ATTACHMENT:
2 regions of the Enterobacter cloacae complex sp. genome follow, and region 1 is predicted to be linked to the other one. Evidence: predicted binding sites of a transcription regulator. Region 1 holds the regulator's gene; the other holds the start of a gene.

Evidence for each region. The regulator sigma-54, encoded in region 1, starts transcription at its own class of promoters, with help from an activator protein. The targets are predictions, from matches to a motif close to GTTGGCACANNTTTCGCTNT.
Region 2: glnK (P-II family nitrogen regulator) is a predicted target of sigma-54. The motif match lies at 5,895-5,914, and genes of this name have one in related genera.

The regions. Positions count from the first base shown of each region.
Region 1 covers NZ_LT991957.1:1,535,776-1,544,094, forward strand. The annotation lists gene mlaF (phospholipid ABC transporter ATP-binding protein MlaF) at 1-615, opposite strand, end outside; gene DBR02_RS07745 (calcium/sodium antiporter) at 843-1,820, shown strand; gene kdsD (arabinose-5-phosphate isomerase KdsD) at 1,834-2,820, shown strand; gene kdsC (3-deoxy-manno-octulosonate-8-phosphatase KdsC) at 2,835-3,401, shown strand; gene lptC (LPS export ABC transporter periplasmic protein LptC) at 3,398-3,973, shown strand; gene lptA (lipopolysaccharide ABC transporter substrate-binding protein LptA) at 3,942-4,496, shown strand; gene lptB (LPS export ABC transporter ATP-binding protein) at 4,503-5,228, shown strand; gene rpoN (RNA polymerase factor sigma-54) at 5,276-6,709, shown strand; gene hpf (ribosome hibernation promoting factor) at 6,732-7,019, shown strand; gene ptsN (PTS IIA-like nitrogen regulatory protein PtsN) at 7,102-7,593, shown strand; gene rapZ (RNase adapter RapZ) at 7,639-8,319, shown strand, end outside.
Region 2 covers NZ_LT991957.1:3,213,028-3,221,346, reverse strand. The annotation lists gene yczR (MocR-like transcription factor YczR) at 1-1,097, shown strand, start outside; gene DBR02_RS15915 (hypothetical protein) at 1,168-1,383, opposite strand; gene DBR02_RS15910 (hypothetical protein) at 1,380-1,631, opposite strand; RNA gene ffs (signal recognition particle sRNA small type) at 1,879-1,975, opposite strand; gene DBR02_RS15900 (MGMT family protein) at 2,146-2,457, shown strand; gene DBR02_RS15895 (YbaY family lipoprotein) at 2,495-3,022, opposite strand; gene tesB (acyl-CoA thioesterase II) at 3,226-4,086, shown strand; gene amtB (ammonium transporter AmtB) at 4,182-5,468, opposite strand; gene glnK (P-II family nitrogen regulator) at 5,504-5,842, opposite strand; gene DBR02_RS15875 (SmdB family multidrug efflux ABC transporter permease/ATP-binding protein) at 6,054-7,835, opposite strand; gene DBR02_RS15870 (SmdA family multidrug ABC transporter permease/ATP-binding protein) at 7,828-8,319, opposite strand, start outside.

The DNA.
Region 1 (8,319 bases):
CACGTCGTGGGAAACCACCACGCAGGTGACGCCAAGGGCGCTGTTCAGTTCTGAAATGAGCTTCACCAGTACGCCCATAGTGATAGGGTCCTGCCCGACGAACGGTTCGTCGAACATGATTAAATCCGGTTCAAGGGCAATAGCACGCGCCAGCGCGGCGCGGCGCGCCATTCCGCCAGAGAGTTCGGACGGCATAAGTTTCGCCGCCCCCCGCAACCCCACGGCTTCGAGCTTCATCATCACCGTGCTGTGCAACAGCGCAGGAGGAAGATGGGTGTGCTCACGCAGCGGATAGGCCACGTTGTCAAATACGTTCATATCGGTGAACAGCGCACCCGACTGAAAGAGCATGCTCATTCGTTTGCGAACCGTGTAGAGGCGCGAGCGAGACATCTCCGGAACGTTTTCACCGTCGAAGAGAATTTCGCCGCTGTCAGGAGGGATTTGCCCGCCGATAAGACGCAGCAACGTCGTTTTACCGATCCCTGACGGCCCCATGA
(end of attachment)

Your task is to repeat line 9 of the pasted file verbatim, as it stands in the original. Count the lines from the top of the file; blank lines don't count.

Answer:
CACGTCGTGGGAAACCACCACGCAGGTGACGCCAAGGGCGCTGTTCAGTTCTGAAATGAGCTTCACCAGTACGCCCATAGTGATAGGGTCCTGCCCGACGAACGGTTCGTCGAACATGATTAAATCCGGTTCAAGGGCAATAGCACGCGCCAGCGCGGCGCGGCGCGCCATTCCGCCAGAGAGTTCGGACGGCATAAGTTTCGCCGCCCCCCGCAACCCCACGGCTTCGAGCTTCATCATCACCGTGCTGTGCAACAGCGCAGGAGGAAGATGGGTGTGCTCACGCAGCGGATAGGCCACGTTGTCAAATACGTTCATATCGGTGAACAGCGCACCCGACTGAAAGAGCATGCTCATTCGTTTGCGAACCGTGTAGAGGCGCGAGCGAGACATCTCCGGAACGTTTTCACCGTCGAAGAGAATTTCGCCGCTGTCAGGAGGGATTTGCCCGCCGATAAGACGCAGCAACGTCGTTTTACCGATCCCTGACGGCCCCATGA